Bodywork on, belts tight. Booster battery connected. Click on master switch and low pressure fuel pump. Wait for the needle to flick up, then hit the starter. Start the flat-12 spinning, then turn on the ignition. The engine catches instantly, but you must then hold a good 2,000 rpm while it warms up. Let it drop for any more than a few seconds without the booster battery and the minimal on-board electrical system cannot feed both sparks and fuel pump. The engine stops. This happens regularly and occasions tutting and shaking of heads from the assembled crew who then have to wheel over the slave battery and go through the starting litany again.
Engine warmed and ready, the gearlever falls to the right hand and the clutch is light underfoot although its travel is minimal. Gear lever down then left and back for first with a gentle grate as the gears stop stirring. To move off, hold the engine at about 3,500, then just relax the left foot the merest amount. The clutch grabs fiercely with the tiniest movement and the car starts forward like a pouncing cat, but don’t give up. Just hold what seems like far too many revs and don’t relax the foot until the car is well and truly on the move. It’s a simple and easily forgotten technique — you can stall the engine repeatedly if you don’t get it right. Out now towards the track, surging and stuttering as the right foot jerks in sympathy with the lumps and bumps which 50 passing years have wracked from the few remaining pieces of wartime tarmac.
Smooth tarmac gained, you can feel the flat-12 behind you spitting and snuffling in protest, thrumming and tingling through the tub, buzzing through your back and tickling your hands through the wheel’s rim. Squeeze the silken throttle pedal some more.
Now the car is on the move, the revs are higher and it leaps forward in response as if a giant gust of wind has just swept it along. The tachometer needle whips up to 8000rpm in an instant, so quick that you must remember to shift up. Guide the lever forward and across to second. Fumble as it hits the edge of the gate… The Italian cars were possibly unique in having a slotted metal guide around their shifters, added to which there is a positive stop detent. This means you have to go all the way up — or down — in sequence. The idea was to prevent drivers getting the wrong slot and detonating the engine in the heat of battle. The theory is fine and it probably worked well when it was new…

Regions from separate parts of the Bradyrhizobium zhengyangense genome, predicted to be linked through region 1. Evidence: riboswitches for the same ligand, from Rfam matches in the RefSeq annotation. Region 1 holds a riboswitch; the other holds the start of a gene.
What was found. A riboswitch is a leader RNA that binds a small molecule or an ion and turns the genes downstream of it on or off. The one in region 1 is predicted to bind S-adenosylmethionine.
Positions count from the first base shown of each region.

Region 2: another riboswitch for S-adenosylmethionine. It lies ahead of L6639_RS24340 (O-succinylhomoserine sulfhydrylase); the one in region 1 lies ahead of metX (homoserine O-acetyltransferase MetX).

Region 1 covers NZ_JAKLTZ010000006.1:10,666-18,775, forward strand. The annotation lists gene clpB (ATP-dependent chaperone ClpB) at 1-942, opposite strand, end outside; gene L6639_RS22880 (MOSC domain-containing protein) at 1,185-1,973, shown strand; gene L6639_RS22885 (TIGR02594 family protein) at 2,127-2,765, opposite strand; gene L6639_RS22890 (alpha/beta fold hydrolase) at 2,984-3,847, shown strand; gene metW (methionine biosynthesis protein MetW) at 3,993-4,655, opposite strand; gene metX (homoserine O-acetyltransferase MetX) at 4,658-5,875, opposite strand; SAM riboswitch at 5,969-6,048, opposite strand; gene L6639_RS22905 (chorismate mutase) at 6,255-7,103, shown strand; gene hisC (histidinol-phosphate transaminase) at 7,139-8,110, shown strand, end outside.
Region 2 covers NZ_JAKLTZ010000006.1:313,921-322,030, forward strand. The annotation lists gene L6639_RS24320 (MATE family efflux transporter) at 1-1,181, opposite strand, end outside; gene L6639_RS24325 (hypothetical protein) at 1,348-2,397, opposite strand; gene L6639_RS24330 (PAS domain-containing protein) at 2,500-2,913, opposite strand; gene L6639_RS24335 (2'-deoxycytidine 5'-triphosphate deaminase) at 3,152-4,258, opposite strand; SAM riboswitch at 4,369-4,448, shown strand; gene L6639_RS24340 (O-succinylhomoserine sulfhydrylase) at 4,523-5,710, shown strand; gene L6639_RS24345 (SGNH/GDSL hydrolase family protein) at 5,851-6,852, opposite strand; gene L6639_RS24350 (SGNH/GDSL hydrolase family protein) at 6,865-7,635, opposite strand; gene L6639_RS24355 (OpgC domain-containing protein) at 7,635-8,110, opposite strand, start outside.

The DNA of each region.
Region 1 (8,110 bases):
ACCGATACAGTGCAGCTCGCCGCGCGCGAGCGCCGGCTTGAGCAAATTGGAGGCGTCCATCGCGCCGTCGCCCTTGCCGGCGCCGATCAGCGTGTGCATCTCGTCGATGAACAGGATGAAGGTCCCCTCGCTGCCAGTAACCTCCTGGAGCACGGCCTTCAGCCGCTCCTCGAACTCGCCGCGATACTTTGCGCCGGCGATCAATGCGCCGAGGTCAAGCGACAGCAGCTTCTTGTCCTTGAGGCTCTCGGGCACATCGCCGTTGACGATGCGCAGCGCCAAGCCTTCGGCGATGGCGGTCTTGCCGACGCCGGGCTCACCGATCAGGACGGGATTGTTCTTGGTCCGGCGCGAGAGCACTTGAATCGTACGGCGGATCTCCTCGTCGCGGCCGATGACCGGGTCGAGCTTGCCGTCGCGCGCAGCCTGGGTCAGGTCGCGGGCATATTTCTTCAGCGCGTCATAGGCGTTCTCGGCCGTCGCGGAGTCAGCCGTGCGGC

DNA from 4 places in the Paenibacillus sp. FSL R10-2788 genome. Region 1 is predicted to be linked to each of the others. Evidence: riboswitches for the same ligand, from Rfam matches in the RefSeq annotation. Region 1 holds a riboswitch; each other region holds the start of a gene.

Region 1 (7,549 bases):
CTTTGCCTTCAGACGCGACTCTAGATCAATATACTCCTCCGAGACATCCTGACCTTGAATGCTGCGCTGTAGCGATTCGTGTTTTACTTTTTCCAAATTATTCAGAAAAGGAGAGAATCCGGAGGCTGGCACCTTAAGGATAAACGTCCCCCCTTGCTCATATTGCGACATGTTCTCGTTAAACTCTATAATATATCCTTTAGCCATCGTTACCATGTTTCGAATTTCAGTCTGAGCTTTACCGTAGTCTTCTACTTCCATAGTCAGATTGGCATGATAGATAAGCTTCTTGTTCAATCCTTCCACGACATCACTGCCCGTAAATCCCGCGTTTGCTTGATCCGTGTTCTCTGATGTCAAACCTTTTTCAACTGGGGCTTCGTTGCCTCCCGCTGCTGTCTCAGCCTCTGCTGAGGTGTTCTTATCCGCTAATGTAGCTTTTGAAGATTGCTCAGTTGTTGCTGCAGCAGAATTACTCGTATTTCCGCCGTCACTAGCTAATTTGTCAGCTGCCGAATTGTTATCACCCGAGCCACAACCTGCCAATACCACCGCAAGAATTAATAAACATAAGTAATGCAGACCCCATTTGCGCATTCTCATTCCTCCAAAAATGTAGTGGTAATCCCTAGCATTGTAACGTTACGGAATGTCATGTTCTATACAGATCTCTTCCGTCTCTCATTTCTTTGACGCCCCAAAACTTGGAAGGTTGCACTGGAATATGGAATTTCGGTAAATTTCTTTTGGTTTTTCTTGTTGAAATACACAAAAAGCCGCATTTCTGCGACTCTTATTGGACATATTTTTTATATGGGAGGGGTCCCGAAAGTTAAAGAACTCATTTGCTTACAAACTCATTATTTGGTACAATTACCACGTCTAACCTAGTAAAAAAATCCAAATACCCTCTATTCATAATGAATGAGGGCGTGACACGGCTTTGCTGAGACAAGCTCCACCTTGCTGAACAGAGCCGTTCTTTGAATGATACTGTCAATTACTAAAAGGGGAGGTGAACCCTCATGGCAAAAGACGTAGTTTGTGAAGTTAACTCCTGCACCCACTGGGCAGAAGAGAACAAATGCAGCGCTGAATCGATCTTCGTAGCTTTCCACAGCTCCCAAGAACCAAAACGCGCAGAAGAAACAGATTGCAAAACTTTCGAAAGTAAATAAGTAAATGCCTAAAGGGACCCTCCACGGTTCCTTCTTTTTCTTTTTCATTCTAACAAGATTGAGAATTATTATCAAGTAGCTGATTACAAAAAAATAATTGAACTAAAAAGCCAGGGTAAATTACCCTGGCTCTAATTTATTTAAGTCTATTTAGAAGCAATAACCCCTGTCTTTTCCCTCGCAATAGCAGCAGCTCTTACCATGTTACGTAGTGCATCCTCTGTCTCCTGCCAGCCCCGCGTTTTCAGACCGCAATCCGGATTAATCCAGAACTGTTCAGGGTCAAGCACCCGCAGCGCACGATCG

Second to third and third to fourth is a straight fore and aft flick and as confidence grows and arms relax, you can snick the lever up and down as fast as you like, like a switch. The motor meanwhile assumes a different persona as it climbs up the scale. At about 6000rpm, the hoarse-throated braying from behind suddenly develops a harder edge. The tingling and buzzing disappears and the shove becomes a kick. The note washes through your senses and you forget the air roaring and hissing round your helmet. Push towards a still conservative 10,500rpm — our limit for the day — and the wail becomes a chainsaw’s howl, braying screaming and rasping all at once. It’s a noise that only a flat-12 Ferrari can make and the soundtrack alone can make you forget that you are in sole control of this piece of history, now drawing close to flat out in fifth gear and approaching Stowe corner.
Lift, brake and shift down. The car slows even more quickly than it accelerates, and I find myself cruising up to the corner on a trailing throttle. Turn the wheel to the right and the car leaps instantly into the corner. Too much. Regain the line and relax. The next corner is Club and again I use more lock than needed and twitch the nose. It’s as if the car has castors at the front: There’s an initial, instant swivel and then it settles. I can at least give the engine its head through the safety of Club’s long, wide sweep. Once its aimed and settled, the front pushes wide, and then the tail skips to the left, revs rising as it goes. It’s easy to catch, but once again, I use too much lock and the car darts back the other way.
So far not elegant, but at least we’re still motoring. I can drive this Ferrari. In fact almost anybody with a licence could. So far the hardest thing has been managing the idling engine, then moving off. The gears need a relaxed hand and some planning while the steering is so sharp you need a gentle touch, but nothing anyone who has driven a kart won’t understand. But, the T3 is driveable. Just driving, though, is not what a Formula One Ferrari is meant for.
The hardest thing now is to work out how to dig safely into the T3’s reserves. Was that slithering tail a pointer to bigger scares in store? Was it warning that if you press harder the slide will become a spin, and was that darting nose another caution? Would it grow yet more insistent with speed and upset the tail further? Difficult… But you must have confidence in the car’s ultimate capability, even if you may not reach its limit. Villeneuve had a gift not given to many, but even he could have done little without some help from the car. So you must trust it, but before you do, you must, simply must, get the tyres hot enough to work. The rears are over a foot wide and unless you heat them throughout, the Ferrari cannot work. This is the trap. Cold slicks make a thoroughbred like the 312 feel frighteningly horrible, but how to go fast enough to warm them without crashing? Maybe those tyre warmers weren’t such a sissy idea after all.